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September 10, 2010

3M Matrix Resin and Rods of the Future

Invisible particles render graphite material stronger, lighter

 3M
David Shepherd

When a rod gets overflexed, the carbon fibers on the compression side of the tubular structure suffer tiny fractures. "This micro-buckling, visible only with an electron microscope, causes either immediate blank failure or a permanent weak spot that breaks the next time the rod is overflexed," explains Harry Campbell of Campbell LaCoste (the advertising agency for St. Croix Rod). "The nano-silica particles in the new 3M Matrix Resin pack together to reinforce individual graphite fibers during compression as the rod flexes. The extra support significantly retards micro-buckling, resulting in a much stronger blank without changing the rod's action."

But strength is only part of the benefit of this new technology. The sensitivity, says Bruce Holt of G.Loomis (www.gloomis.com), is superb. "I thought [Loomis] GLX was sensitive, but this is incredible." G.Loomis has also introduced new models - 29 in all, based on completely redesigned mandrels - using 3M Matrix Resin. Most are fly and bass rods, but the latter will no doubt have saltwater inshore crossover use, and Holt expects to see more saltwater models this year.

Price
St. Croix now uses 3M Matrix Resin in four of the company's high-performance rod series: Legend Elite (spinning, casting, fly); LegendXtreme (spinning, casting); Bank Robber (fly); and of most interest to Sport Fishing readers, Legend Salt offshore saltwater rods. Schluter affirms that the resin substantially increases rod strength but not consumer cost. "It may add $15 to $20 to the retail price of Legend Salt rods," he says.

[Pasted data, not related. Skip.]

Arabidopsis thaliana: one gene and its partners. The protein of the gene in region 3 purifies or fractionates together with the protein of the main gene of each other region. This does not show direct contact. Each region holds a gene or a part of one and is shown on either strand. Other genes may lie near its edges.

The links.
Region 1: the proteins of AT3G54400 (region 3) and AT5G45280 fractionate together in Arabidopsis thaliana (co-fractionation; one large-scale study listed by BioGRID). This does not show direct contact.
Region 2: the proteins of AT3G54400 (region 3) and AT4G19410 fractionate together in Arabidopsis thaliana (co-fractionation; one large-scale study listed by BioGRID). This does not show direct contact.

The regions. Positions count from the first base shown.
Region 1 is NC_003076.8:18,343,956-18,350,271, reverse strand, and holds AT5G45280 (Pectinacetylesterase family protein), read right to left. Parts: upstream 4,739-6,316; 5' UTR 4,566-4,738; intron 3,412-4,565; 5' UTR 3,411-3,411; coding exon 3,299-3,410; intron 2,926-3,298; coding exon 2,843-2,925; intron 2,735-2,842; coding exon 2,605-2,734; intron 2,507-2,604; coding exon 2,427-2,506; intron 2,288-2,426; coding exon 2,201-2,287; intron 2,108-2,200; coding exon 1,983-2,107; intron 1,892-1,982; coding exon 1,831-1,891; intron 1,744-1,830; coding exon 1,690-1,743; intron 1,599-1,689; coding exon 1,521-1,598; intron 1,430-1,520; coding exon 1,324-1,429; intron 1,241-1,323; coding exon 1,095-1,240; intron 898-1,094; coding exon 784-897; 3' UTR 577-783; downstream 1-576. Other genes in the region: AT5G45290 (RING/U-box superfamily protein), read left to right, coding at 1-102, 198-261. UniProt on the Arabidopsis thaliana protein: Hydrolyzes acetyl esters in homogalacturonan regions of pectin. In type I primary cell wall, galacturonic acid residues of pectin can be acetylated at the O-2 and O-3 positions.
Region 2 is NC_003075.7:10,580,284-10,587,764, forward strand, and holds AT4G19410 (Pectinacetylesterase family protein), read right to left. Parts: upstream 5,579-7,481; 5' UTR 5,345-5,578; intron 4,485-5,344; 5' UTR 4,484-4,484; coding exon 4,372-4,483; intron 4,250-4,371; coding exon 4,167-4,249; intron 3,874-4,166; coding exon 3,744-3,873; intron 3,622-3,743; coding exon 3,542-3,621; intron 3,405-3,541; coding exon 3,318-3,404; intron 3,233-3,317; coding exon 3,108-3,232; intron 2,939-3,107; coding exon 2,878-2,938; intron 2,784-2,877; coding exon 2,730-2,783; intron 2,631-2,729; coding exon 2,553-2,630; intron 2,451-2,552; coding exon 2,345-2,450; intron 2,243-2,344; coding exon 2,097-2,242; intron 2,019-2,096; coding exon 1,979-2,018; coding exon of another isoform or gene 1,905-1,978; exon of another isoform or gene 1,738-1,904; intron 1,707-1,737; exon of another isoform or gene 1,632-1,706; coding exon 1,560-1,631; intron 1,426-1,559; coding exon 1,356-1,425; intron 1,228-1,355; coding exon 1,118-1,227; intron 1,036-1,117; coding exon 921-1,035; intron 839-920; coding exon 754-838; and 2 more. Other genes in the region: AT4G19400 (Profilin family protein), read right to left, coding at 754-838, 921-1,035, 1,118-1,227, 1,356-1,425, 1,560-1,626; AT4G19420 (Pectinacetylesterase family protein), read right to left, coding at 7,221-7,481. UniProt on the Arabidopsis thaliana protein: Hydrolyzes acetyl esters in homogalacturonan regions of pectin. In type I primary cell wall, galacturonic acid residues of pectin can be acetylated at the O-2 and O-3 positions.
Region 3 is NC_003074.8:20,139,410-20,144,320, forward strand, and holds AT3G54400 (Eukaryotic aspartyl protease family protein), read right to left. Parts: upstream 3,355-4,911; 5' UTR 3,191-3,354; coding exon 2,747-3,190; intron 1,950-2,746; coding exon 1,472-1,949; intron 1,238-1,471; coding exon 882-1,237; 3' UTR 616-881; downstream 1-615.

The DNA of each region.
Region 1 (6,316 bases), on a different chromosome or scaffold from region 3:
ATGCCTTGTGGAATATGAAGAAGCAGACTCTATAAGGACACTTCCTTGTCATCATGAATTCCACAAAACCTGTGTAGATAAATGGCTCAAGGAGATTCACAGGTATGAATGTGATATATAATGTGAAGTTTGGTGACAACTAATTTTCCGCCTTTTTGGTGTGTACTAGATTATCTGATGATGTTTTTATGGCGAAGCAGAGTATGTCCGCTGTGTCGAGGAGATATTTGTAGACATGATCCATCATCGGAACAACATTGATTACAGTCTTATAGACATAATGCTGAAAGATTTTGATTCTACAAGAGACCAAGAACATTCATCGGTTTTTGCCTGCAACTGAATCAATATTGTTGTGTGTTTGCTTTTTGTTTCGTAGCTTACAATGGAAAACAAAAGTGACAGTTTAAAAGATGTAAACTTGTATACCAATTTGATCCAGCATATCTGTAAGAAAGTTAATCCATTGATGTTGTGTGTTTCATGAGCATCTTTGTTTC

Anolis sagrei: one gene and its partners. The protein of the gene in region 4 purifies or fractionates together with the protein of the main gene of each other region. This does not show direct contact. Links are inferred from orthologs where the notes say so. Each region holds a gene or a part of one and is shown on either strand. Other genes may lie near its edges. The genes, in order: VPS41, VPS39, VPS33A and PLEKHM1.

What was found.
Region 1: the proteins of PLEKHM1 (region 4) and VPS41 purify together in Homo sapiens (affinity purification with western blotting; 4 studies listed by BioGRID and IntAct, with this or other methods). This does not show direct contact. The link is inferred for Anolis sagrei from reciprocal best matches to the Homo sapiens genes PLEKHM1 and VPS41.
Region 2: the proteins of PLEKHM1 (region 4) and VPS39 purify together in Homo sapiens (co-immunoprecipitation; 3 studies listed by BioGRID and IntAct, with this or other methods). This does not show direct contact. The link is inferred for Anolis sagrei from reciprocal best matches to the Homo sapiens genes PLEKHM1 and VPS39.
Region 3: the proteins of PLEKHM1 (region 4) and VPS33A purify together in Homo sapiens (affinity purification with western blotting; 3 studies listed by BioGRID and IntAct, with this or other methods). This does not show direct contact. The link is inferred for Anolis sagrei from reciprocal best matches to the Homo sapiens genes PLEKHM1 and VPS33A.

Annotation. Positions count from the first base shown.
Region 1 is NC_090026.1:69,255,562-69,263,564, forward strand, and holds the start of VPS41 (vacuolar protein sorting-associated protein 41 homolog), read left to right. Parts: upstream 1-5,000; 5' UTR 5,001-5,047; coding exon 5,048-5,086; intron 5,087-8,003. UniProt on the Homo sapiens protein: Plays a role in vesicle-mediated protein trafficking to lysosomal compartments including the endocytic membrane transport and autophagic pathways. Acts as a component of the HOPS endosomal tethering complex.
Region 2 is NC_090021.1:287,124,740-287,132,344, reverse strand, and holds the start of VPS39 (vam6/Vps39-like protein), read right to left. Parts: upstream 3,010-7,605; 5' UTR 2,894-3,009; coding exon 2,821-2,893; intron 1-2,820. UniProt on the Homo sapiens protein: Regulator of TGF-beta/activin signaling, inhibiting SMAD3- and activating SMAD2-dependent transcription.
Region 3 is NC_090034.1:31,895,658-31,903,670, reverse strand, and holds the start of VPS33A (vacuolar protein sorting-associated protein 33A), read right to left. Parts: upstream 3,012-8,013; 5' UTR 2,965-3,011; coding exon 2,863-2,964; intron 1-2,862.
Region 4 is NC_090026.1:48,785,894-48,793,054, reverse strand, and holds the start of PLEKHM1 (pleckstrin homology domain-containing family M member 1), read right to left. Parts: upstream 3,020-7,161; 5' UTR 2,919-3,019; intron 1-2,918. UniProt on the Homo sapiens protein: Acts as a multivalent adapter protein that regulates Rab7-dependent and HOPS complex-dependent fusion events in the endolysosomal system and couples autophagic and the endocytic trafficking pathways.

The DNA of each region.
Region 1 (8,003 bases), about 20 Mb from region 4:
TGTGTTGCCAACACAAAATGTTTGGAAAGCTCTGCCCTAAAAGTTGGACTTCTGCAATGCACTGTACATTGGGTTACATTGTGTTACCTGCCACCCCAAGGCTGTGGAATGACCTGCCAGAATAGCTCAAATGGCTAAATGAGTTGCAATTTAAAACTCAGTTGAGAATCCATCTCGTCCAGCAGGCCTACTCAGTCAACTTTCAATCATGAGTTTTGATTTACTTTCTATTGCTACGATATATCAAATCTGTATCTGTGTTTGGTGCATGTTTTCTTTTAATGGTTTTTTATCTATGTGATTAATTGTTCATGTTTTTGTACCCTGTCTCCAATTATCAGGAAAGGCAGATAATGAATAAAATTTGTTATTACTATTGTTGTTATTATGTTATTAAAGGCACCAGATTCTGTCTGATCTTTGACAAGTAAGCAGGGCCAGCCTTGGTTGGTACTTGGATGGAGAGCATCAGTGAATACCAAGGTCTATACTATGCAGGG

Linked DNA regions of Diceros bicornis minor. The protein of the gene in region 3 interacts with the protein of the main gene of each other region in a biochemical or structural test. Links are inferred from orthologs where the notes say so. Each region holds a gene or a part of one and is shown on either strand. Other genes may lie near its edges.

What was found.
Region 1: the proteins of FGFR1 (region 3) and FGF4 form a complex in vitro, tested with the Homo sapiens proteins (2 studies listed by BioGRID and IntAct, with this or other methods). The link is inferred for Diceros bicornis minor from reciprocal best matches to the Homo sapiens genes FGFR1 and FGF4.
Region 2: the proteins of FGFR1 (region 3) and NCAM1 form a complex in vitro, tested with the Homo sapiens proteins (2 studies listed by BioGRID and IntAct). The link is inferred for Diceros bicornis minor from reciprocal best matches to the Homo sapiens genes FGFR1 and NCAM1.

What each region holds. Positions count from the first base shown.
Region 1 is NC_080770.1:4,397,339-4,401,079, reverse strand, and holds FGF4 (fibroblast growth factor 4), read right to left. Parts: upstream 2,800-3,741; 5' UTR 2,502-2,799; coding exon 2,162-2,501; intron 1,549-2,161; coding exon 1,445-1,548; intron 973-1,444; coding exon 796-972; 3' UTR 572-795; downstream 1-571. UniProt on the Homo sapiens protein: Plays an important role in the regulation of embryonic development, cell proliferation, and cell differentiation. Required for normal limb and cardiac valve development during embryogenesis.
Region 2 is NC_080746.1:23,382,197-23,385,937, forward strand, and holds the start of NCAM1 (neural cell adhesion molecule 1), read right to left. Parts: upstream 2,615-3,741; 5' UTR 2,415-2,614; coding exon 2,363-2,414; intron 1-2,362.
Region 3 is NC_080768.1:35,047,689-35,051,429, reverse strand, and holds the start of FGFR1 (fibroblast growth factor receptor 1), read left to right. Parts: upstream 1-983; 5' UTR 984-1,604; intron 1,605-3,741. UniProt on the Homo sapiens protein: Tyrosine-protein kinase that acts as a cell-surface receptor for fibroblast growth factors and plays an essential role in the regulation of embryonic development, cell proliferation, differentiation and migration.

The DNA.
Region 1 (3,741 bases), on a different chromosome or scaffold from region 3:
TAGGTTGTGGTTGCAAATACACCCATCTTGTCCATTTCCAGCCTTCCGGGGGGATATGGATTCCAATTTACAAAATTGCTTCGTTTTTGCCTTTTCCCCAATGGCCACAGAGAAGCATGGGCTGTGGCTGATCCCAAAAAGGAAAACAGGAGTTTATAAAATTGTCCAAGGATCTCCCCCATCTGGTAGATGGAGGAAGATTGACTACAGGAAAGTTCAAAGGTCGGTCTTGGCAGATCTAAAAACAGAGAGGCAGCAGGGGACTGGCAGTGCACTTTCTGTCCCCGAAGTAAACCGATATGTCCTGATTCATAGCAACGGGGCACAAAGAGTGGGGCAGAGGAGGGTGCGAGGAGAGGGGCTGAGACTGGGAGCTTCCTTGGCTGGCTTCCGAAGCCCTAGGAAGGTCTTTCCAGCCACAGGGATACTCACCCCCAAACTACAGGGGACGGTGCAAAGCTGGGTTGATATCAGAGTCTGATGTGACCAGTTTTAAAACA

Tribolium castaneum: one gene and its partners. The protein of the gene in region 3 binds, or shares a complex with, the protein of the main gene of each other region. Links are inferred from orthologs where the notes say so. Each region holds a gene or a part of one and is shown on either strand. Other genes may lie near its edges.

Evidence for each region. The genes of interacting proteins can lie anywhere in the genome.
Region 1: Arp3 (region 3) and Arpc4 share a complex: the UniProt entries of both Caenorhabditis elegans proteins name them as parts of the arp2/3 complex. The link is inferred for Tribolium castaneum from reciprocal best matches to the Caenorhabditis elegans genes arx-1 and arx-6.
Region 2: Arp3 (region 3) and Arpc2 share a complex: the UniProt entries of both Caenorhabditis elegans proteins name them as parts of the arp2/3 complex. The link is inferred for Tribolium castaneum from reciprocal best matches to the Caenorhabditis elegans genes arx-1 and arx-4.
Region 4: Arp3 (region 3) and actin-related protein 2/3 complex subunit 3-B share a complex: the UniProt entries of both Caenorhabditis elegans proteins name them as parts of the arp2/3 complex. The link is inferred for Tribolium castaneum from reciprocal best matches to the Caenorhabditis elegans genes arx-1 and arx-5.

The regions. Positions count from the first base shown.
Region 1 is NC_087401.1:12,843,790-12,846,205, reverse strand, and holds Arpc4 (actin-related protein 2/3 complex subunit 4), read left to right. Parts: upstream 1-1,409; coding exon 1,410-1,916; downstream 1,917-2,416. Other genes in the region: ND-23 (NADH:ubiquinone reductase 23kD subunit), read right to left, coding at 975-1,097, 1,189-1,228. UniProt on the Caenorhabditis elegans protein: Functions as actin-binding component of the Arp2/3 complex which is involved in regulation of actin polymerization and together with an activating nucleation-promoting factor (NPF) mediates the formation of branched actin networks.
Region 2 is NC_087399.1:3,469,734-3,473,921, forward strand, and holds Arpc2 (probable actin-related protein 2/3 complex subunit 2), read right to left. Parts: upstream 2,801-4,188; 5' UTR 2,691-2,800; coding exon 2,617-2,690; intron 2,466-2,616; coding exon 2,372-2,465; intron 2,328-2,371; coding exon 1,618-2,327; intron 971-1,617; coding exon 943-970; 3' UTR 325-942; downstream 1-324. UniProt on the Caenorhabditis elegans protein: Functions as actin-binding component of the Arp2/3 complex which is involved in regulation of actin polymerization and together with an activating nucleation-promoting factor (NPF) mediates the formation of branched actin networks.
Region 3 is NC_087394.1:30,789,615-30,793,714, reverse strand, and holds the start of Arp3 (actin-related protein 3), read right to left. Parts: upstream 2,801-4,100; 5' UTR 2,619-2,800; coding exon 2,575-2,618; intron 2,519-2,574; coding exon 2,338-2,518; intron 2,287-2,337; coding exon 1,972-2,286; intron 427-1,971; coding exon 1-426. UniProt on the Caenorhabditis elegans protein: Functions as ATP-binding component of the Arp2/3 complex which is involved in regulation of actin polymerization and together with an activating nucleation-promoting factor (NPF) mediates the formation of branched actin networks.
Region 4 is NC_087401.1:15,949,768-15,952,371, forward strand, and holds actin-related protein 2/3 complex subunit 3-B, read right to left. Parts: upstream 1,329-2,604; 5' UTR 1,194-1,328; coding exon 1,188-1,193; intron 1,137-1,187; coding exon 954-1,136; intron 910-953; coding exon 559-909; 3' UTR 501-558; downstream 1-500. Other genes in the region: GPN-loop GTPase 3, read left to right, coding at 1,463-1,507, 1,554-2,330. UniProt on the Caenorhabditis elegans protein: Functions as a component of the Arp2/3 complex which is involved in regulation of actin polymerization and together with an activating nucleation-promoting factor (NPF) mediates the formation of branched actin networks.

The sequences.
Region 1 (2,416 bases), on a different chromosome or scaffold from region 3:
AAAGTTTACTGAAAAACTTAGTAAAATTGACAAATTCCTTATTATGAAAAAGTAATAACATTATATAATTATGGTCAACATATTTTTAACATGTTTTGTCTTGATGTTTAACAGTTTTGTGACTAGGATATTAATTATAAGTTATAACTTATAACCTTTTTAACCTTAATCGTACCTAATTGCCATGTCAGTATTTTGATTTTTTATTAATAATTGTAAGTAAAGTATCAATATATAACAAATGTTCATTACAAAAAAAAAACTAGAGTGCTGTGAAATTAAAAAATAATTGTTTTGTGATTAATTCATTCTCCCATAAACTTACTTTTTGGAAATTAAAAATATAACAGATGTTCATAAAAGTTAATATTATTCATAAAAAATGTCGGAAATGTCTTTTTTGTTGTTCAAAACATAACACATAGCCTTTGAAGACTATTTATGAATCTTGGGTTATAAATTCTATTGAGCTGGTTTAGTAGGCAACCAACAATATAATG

The Legend Salt series includes six conventional and four spinning rods with line-class ratings ranging from 15 to 80pound mono (20 to 100pound braid). Each rod also features an Alps ­triangular marine-grade aluminum reel seat with hard-anodized finish; Alps marine-grade aluminum gimbal with hard-anodized finish; high-density nylon slick butt; premium EVA foregrip; Fuji HB saltwater guides with SiC rings and gunsmoke frames on conventional models; and Fuji MN saltwater guides with SiC rings and gunsmoke frames on spinning models.

Prices for Loomis Matrix Resin rods range from $400 to $1,170.

"3M Matrix Resin has opened the door for us to become more creative in our rod-blank designs," says Jason Bruner, St. Croix's director of engineering. "In our laboratory we've seen a 30 percent average increase in strength on existing products. The resin allows us to push the limits of design in our new Legend Salt series and create substantially lighter, more sensitive saltwater rods without compromising strength." Holt agrees, citing G.Loomis rods as much as 25 percent stronger - and up to 20 percent lighter.

It seems 3M, St. Croix and G.Loomis have ushered in the future of fishing-rod technology. "Up to now it has been impossible to build a truly lightweight/sensitive saltwater boat rod because a certain minimum amount of blank strength is required specifically to prevent overflexing," Campbell says. "So boat rods typically have thicker blank walls, which add weight. The innovative 3M resin allows rod designers to build thinner-walled, lighter blanks that are as strong as or stronger than thicker-walled blanks rolled with conventional resins. St. Croix's Legend Salt series represents the first of this new generation of nanotechnology offshore rods."

Expect to hear more about rods with advanced resins as other manufacturers begin using 3M's new technology.

Click here for a list of rods using 3M Matrix Resin.